Perez finally pitted for medium tires after running 37 laps on a set of hards. Perez returned to the track in 11th, with all 10 cars in front of him on hard tires. Perez quickly disposed of Daniel Ricciardo in 10th, then snatched ninth from Hulkenberg, and the Red Bull was in the points and looking for more.

Up front, Verstappen’s margin was seven seconds on Norris, with Leclerc just two seconds behind Norris and closing. McLaren urged Norris to go faster, in hopes that Norris had preserved more of his tires than Leclerc had in his push to catch the McLaren. Leclerc was in DRS range by lap 43, and Norris was showing increasing concern about his pace.

The order on lap 45 was Verstappen, Norris, Leclerc, Piastri, Sainz, Russell, Hamilton, Perez, Tsunoda and Hulkenberg.

Norris withstood Leclerc’s charge, and by lap 49, had increased his lead to over two seconds over the Ferrari. Norris could breathe a sigh of relief, but still couldn’t sniff a whiff of Verstappen’s exhaust, who was nearly six seconds up the track and in cruise control.

However, Verstappen complained that his tires “don’t work” on lap 52 as Norris slowly chipped into the Dutchman’s lead. When McLaren relayed this information to Norris, Norris seemed to blow it off as if to say “This is just Max sandbagging.”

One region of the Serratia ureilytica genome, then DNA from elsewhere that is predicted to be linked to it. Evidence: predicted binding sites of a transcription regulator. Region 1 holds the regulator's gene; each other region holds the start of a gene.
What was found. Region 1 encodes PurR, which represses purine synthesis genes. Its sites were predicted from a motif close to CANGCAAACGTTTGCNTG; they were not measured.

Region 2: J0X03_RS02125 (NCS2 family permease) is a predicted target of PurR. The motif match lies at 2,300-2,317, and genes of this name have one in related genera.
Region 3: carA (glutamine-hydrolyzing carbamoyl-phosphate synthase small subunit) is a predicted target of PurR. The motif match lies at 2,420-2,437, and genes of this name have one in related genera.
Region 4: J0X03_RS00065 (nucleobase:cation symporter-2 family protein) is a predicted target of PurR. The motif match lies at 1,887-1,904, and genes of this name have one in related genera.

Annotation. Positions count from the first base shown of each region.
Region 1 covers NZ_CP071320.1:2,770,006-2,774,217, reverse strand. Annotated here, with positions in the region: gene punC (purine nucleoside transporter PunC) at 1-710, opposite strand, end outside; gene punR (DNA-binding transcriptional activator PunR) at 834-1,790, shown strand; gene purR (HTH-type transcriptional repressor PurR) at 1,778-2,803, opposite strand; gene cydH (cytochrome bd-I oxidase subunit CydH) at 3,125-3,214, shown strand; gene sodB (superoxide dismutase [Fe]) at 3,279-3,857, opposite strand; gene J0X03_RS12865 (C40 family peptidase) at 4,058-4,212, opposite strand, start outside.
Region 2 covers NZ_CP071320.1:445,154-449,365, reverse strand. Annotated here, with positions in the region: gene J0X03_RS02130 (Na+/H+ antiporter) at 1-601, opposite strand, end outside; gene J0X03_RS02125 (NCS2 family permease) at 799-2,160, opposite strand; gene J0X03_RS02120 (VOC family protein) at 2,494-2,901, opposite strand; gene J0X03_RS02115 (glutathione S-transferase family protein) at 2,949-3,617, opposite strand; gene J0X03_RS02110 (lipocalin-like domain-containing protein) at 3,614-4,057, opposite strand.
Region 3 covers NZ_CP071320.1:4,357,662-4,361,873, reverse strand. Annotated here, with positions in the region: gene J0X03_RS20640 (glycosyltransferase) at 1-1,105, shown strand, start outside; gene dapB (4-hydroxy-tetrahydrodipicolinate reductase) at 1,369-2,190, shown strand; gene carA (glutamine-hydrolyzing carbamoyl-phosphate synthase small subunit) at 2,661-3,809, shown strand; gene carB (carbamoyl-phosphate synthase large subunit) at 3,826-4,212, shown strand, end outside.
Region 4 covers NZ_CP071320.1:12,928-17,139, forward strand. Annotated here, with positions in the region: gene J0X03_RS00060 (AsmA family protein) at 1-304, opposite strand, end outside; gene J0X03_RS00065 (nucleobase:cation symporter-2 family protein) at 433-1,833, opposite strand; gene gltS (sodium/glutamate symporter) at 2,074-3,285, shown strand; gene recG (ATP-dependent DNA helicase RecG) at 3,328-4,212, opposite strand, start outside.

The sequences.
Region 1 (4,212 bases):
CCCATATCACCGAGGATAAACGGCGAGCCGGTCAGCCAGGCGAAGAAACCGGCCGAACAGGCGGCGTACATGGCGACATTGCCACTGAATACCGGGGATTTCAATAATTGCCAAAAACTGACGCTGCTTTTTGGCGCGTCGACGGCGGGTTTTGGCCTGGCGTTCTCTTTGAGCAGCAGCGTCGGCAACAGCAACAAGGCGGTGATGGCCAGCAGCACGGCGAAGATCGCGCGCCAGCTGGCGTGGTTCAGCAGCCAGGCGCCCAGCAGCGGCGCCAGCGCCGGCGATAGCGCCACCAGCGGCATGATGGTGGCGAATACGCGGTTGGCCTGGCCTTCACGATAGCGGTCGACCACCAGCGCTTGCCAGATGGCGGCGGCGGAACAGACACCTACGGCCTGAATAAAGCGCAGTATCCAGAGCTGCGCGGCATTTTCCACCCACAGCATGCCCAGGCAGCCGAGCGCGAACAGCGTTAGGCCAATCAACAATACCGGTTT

But Norris continued to attack and with eight laps to go, he had the margin down to less than three seconds. It was clear the McLaren had the pace; did it have the tires? 

The margin was under two seconds with five to go, and the tension was mounting. It’s not often we see Verstappen struggle to maintain a lead, especially in the closing stages of a race. But Verstappen showed the grit and experience of a champion, maintaining enough of a gap to keep Norris out of DRS range, and forcing Norris to use every bit of his tires.

Norris kept coming, though, and was in DRS range late in the final lap, but Verstappen held on to win his third consecutive win at Imola and 59th career win.

The Good

I think everyone can agree that in the era of Verstappen dominance, it’s nice to see a race margin of victory measured with a stopwatch, as opposed to, say, a sundial. I guess this is a McLaren appreciation statement, because they are the team that has successfully mounted a challenge to the Red Bull juggernaut. While Mercedes and Ferrari have been running in place for two or so years, McLaren has made the commitment, in the factory and with their drivers, to do what it takes to be competitive next to Red Bull.

And Norris did something at Imola that few, if any, have done in the last three years: he made Verstappen nervous. When Max gets nervous or worried, he starts complaining about his car. At Imola, in the closing laps, we heard him complain about his tires and his battery.